Cancer is a sad reality for many dogs and their owners, especially as more pups than ever reach a senior age.
Treatments for canine cancer vary depending on the type and progression of the disease. Unfortunately, a number of cancers in dogs have limited treatment options. Even when chemotherapy is available, it may be ineffective.
For dogs undergoing chemotherapy, drugs can cause uncomfortable and life-limiting side effects, such as nausea and lethargy.
As part of the ongoing effort to improve canine cancer treatments, a team of veterinary researchers ran an experiment to test the effects of CBD on dogs with bladder cancer.
Bladder cancer is a deadly disease in dogs – even when chemotherapy is initially effective, most diagnosed dogs will die within a year.
Studies on humans with other types of cancer have suggested that CBD can enhance chemotherapeutic drugs and trigger tumor “apoptosis”, the mechanism for natural cell death that’s prevented during cancer progression.
That evidence led researchers to wonder whether CBD has similar positive effects on canine cancers. To find out, they exposed canine urothelial carcinoma cells to CBD in a lab test.
Let’s take a look at the study and what its results might say about the benefits of CBD for dogs with cancer.
Method: How did the study work?
This was an in-vitro study, which means that the researchers worked on cells outside of the body in a laboratory.
While there’s no guarantee that the experiment’s results can be replicated in real life, a positive outcome indicates that CBD has viable potential uses in canine cancer treatment.
This study focused on “canine urothelial carcinoma (UC), also known as transitional cell carcinoma,” which is the most common type of bladder cancer in dogs.
With bladder cancer being so common, deadly, and hard to treat, researchers chose this disease to test out CBD’s reported anti-cancer effects.
Most dogs diagnosed with common forms of cancer will be prescribed chemotherapeutic medications. For that reason, the study tested the effects of CBD in the presence of the anti-cancer drugs Vinblastine, Carboplatin, Piroxicam, and Mitoxantrone.
The CBD applied to canine cancer cells in this study was made by MediPharm Labs. But the study doesn’t mention if the CBD was a full-spectrum extract.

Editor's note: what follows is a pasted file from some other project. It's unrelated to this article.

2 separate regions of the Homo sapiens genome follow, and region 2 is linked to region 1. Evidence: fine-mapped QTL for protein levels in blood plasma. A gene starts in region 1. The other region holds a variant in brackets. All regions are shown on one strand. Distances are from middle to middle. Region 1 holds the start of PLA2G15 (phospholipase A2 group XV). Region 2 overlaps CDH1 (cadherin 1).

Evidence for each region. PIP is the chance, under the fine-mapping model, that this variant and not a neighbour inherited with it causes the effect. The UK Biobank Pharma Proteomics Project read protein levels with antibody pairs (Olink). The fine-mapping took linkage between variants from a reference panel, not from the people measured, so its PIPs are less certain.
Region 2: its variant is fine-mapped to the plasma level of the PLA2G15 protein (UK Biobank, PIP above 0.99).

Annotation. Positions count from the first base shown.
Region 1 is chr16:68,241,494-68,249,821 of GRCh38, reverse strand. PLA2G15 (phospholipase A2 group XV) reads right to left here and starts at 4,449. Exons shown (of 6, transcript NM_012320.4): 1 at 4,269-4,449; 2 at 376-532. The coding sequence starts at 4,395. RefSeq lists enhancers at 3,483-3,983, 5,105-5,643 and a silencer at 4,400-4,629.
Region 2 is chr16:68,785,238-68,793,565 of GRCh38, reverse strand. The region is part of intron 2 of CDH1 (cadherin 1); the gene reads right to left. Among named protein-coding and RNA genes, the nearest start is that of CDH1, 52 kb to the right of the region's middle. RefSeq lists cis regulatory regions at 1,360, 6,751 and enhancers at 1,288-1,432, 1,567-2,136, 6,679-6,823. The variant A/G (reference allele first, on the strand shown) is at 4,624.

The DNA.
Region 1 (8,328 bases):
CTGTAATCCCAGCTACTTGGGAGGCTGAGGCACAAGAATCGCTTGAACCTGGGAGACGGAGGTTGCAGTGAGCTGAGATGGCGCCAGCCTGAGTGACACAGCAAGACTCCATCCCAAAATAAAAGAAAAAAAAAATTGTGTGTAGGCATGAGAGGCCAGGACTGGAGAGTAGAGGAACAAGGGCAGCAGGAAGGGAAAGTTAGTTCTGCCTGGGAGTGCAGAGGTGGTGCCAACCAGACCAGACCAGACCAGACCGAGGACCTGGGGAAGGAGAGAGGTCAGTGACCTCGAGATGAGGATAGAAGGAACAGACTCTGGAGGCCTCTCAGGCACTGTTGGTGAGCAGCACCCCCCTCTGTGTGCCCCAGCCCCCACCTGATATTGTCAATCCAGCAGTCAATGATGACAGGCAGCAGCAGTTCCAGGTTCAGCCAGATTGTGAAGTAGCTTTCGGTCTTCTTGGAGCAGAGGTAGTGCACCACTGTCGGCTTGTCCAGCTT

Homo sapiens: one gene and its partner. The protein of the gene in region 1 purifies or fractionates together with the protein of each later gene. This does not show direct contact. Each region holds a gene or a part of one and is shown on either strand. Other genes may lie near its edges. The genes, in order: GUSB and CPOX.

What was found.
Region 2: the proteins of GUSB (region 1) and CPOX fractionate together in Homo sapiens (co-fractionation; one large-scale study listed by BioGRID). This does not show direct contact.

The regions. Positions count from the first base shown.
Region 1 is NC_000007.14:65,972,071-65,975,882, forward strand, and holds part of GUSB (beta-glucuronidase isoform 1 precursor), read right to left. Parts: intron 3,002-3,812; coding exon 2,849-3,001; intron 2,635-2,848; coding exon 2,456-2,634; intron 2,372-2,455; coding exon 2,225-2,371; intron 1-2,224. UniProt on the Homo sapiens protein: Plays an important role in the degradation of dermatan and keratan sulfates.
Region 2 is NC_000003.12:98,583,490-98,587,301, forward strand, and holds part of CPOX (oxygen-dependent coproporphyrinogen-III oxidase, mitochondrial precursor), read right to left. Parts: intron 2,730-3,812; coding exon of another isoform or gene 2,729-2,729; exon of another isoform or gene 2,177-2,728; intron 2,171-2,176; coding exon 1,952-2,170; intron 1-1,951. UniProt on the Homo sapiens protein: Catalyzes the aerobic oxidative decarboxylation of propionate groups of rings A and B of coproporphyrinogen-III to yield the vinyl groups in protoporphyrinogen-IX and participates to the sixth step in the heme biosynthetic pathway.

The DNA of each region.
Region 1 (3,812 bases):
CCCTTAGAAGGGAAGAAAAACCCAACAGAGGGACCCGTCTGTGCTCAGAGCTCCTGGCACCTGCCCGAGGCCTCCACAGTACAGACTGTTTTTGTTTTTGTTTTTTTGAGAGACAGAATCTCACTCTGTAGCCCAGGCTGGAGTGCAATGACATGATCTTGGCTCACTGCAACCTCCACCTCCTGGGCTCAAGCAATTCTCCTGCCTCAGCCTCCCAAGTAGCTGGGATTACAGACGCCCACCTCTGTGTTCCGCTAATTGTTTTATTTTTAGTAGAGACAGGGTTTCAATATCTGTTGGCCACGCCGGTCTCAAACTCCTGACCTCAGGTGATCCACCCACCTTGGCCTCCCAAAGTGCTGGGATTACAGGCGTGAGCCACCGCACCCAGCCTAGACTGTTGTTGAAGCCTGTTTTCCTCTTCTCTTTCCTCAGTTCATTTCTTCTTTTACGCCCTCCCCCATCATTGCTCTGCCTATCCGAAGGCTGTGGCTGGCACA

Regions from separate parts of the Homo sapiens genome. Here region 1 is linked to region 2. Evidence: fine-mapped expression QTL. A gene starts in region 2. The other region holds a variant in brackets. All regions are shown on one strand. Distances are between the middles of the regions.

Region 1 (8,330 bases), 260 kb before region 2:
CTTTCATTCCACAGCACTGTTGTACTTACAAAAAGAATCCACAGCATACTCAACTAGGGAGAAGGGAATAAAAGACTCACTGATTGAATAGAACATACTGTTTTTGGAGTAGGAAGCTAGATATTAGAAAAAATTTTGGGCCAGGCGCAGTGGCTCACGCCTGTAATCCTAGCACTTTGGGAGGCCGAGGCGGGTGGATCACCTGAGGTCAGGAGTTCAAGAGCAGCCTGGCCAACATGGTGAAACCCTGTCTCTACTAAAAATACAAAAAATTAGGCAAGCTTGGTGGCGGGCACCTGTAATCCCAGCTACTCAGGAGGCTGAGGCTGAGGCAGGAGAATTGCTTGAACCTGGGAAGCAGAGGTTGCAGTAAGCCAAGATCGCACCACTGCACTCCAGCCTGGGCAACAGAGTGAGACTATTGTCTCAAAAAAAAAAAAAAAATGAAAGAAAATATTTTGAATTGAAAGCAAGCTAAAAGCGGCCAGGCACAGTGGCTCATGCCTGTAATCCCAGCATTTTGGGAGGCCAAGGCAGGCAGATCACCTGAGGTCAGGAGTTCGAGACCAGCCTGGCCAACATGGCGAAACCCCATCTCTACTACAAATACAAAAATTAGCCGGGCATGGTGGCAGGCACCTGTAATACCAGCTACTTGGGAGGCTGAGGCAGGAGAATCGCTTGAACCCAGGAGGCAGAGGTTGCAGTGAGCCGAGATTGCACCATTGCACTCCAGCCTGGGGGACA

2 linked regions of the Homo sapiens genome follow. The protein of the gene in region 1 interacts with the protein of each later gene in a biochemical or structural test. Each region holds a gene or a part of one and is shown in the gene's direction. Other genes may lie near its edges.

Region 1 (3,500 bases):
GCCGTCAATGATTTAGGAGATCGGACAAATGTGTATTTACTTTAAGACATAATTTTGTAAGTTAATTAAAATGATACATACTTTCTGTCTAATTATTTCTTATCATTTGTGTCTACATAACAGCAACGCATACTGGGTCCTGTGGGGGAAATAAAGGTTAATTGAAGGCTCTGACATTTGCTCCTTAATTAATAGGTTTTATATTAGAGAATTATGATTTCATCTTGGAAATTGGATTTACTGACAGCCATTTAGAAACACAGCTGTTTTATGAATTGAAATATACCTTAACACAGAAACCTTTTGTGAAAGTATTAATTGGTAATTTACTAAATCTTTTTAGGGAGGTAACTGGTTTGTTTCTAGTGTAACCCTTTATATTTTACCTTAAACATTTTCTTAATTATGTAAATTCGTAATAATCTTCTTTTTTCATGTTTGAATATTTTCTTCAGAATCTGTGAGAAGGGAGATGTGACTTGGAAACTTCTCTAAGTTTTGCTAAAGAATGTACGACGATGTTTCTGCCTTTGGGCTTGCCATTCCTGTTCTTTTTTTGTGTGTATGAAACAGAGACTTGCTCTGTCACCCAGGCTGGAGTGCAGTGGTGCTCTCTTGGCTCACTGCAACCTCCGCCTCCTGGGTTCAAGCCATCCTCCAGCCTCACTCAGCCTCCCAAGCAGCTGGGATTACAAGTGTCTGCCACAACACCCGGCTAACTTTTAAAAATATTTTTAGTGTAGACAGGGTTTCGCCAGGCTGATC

Results: What did the researchers find?
The researchers were looking for whether CBD can trigger apoptosis – a form of programmed cell death. Apoptosis is the body’s mechanism for triggering abnormal cells to destroy themselves, which is blocked by cancerous cells.
In previous studies performed on humans, CBD has been shown to start tumor cell apoptosis.
After exposing CBD to cancer cells in the lab, the researchers found that CBD did cause the cancer cells to enter apoptosis and stop growing:
“CBD treatment reduced viability and induced cell death in canine urothelial carcinoma cells in vitro.”
Cell viability is the medical term for the general health of cells.
In addition, the researchers found that CBD “significantly improved the effects of mitoxantrone and vinblastine chemotherapy.”
In isolated cells, CBD seems to work well in combination with the chemotherapy drugs mitoxantrone and vinblastine.
The researchers noted that CBD enhances chemotherapy “in a synergistic manner,” meaning that some forms of chemotherapy could be more effective when paired with CBD supplementation.
Key point: Is CBD good for dogs with cancer?
This study produced some exciting results!
But it’s important to remember there’s no guarantee researchers will see the same results when they test out CBD’s anticancer powers in dogs themselves.
Tumor cells may not be sufficiently exposed to CBD when dogs take it in real-life environments. It’s possible that the metabolic effect of CBD being digested could prevent the cannabinoids from working in the same way.
Still, the current evidence is promising.
After human research demonstrated CBD’s ability to slow cancer progression, the success of this study suggests similar effects are possible in dogs, paving the way for future CBD experiments on living dogs diagnosed with cancer.
- Source: Combination therapy with cannabidiol and chemotherapeutics in canine urothelial carcinoma cells. PMC.